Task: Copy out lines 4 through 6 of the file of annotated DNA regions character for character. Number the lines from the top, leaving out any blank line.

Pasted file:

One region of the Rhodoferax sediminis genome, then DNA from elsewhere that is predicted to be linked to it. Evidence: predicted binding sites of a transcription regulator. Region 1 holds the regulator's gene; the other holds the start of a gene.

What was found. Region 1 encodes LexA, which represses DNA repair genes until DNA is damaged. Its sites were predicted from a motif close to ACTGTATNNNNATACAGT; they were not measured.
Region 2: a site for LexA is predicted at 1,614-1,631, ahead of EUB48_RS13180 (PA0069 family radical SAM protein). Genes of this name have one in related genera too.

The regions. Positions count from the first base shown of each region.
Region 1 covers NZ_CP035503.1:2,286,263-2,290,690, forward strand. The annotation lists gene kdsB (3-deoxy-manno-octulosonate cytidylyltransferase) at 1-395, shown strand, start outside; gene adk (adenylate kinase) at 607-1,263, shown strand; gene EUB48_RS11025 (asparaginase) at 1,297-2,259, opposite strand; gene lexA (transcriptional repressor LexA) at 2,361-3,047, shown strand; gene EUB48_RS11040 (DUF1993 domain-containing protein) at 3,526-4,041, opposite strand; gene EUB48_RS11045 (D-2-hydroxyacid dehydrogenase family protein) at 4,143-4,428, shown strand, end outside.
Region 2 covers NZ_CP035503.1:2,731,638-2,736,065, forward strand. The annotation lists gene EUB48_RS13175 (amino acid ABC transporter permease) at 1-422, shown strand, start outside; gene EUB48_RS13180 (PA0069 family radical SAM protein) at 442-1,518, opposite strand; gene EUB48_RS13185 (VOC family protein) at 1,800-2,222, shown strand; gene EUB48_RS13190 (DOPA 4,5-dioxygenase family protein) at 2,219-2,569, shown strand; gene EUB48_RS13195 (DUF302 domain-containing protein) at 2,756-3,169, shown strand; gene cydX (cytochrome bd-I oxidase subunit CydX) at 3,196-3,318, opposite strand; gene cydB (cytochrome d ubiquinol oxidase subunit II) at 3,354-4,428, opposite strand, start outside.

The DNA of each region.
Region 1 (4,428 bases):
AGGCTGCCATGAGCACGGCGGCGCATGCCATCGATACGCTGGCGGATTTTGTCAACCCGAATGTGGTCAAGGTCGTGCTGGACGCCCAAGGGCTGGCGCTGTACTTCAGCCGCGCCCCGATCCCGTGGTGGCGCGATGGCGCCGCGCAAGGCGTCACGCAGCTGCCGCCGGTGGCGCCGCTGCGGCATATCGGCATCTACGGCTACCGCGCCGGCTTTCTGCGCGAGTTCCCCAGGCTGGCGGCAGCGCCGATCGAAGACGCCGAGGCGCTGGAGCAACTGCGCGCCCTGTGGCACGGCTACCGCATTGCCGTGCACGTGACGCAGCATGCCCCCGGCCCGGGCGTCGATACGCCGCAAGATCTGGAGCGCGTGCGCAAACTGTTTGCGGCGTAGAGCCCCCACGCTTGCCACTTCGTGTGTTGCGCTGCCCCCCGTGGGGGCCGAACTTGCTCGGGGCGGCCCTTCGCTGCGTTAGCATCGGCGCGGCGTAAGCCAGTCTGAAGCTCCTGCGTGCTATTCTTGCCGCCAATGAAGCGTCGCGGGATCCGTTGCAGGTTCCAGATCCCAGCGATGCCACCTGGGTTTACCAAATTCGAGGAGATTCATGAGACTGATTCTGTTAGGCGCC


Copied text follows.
The regions. Positions count from the first base shown of each region.
Region 1 covers NZ_CP035503.1:2,286,263-2,290,690, forward strand. The annotation lists gene kdsB (3-deoxy-manno-octulosonate cytidylyltransferase) at 1-395, shown strand, start outside; gene adk (adenylate kinase) at 607-1,263, shown strand; gene EUB48_RS11025 (asparaginase) at 1,297-2,259, opposite strand; gene lexA (transcriptional repressor LexA) at 2,361-3,047, shown strand; gene EUB48_RS11040 (DUF1993 domain-containing protein) at 3,526-4,041, opposite strand; gene EUB48_RS11045 (D-2-hydroxyacid dehydrogenase family protein) at 4,143-4,428, shown strand, end outside.
Region 2 covers NZ_CP035503.1:2,731,638-2,736,065, forward strand. The annotation lists gene EUB48_RS13175 (amino acid ABC transporter permease) at 1-422, shown strand, start outside; gene EUB48_RS13180 (PA0069 family radical SAM protein) at 442-1,518, opposite strand; gene EUB48_RS13185 (VOC family protein) at 1,800-2,222, shown strand; gene EUB48_RS13190 (DOPA 4,5-dioxygenase family protein) at 2,219-2,569, shown strand; gene EUB48_RS13195 (DUF302 domain-containing protein) at 2,756-3,169, shown strand; gene cydX (cytochrome bd-I oxidase subunit CydX) at 3,196-3,318, opposite strand; gene cydB (cytochrome d ubiquinol oxidase subunit II) at 3,354-4,428, opposite strand, start outside.